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1 Science Success: Teacher Guide Nicola Simmons ©BASEF 2004.

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1 1 Science Success: Teacher Guide Nicola Simmons ©BASEF 2004

2 2 Purpose of This Presentation  To demonstrate the connection between science fair projects and curriculum expectations  To introduce the content of the Science Success: Teacher Guide and the Science Success: Student Workbook and corresponding slide presentation  BASEF 2004

3 3 Meeting Curriculum Expectations – Through Science & Technology Projects Well executed science and technology projects:  Move students through a process of scientific inquiry, and in doing so,  Demonstrate mastery of curriculum expectations in “Developing skills of inquiry, design, and communication”  BASEF 2004

4 4 Meeting Curriculum Expectations – Through Science & Technology Projects Overall goals in the science curriculum relate directly to the process of completing a project: 1)To understand the basic concepts of science 2)To develop the skills, strategies, and habits of mind required for scientific inquiry 3)To relate science to technology, society, and the environment  BASEF 2004

5 5 Meeting Curriculum Expectations – Through Science & Technology Projects Science fair projects address specific expectations through all strands: 1)Formulate scientific questions, 2)Demonstrate skills to plan and conduct an inquiry, 3)Select and integrate information from various sources, and…  BASEF 2004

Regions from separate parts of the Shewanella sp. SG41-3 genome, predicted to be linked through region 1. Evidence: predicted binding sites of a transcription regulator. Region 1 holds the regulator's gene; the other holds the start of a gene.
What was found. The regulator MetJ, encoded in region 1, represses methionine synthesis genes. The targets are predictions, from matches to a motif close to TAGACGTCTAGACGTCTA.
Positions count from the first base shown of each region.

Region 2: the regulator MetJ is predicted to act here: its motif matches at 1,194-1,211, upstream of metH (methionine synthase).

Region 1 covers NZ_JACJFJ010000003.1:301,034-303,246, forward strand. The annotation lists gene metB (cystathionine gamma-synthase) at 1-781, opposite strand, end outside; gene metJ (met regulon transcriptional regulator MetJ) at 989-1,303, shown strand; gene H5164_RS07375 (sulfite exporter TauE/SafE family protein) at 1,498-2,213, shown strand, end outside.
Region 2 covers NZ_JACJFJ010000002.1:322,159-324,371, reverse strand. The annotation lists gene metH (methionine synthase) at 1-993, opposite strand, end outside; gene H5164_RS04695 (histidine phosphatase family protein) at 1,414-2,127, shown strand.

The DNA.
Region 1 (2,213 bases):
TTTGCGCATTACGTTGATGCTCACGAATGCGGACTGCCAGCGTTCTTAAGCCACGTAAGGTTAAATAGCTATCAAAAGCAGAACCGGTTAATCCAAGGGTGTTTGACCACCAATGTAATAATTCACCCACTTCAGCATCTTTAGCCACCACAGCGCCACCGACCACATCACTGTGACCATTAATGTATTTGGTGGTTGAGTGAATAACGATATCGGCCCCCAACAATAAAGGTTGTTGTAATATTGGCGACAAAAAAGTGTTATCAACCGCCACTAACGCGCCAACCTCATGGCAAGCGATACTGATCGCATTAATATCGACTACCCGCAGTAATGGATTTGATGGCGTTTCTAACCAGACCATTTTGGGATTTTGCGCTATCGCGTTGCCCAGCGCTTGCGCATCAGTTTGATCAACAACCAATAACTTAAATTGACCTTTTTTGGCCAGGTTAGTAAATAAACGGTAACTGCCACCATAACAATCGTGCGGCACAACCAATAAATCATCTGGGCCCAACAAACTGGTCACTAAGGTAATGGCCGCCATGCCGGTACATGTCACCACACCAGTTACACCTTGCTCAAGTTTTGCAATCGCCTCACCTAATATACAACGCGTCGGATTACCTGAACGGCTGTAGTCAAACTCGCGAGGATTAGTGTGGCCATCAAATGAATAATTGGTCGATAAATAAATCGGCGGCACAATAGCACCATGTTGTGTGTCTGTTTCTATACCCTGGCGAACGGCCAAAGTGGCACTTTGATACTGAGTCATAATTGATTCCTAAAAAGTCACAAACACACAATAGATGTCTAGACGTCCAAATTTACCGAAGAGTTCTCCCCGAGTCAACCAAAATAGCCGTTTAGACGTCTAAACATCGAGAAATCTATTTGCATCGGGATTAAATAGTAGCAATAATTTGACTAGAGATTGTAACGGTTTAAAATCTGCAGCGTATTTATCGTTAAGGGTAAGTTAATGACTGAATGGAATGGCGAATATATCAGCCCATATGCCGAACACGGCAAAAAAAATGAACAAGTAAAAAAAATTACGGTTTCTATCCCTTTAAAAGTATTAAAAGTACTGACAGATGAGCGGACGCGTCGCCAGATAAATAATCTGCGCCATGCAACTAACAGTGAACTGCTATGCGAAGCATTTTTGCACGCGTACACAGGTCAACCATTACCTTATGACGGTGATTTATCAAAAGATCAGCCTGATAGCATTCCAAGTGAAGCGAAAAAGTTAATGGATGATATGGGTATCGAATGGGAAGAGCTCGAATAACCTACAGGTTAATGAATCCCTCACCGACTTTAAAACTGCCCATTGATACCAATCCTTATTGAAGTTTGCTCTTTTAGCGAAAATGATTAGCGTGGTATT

6 6 Meeting Curriculum Expectations – Through Science & Technology Projects 4) Analyze qualitative and quantitative data, and where appropriate, apply statistical analyses, and 5)Communicate scientific ideas, procedures, results,and conclusions and make appropriate applications based on their findings.  BASEF 2004

7 7 Meeting Curriculum Expectations – Through Science & Technology Projects Projects may also address, depending on student topic choice:  Specific expectations in content strands  Expectations under “Relating science and technology to the world outside the school”  BASEF 2004

8 8 3 Types of Science Fair Projects  Experiment – Start with a question, make a hypothesis, test controlled variables, record & analyze results  Innovation – Design a product or process to solve a particular problem, run trials, record & analyze results  Study – Start with a question, state a hypothesis, observe naturally occurring variables or existing data, record & analyze results  BASEF 2004

9 9 Meeting Curriculum Expectations – A Sample Experiment The student is interested in types of birds that visit a backyard birdfeeder, and decides to investigate whether using different types of birdseed will attract different types of birds.  BASEF 2004

10 10 Meeting Curriculum Expectations – A Sample Innovation The student is interested in types of birds that visit a backyard birdfeeder, and notices that larger birds crowd out smaller ones. The student decides to build a feeder that will favour smaller birds.  BASEF 2004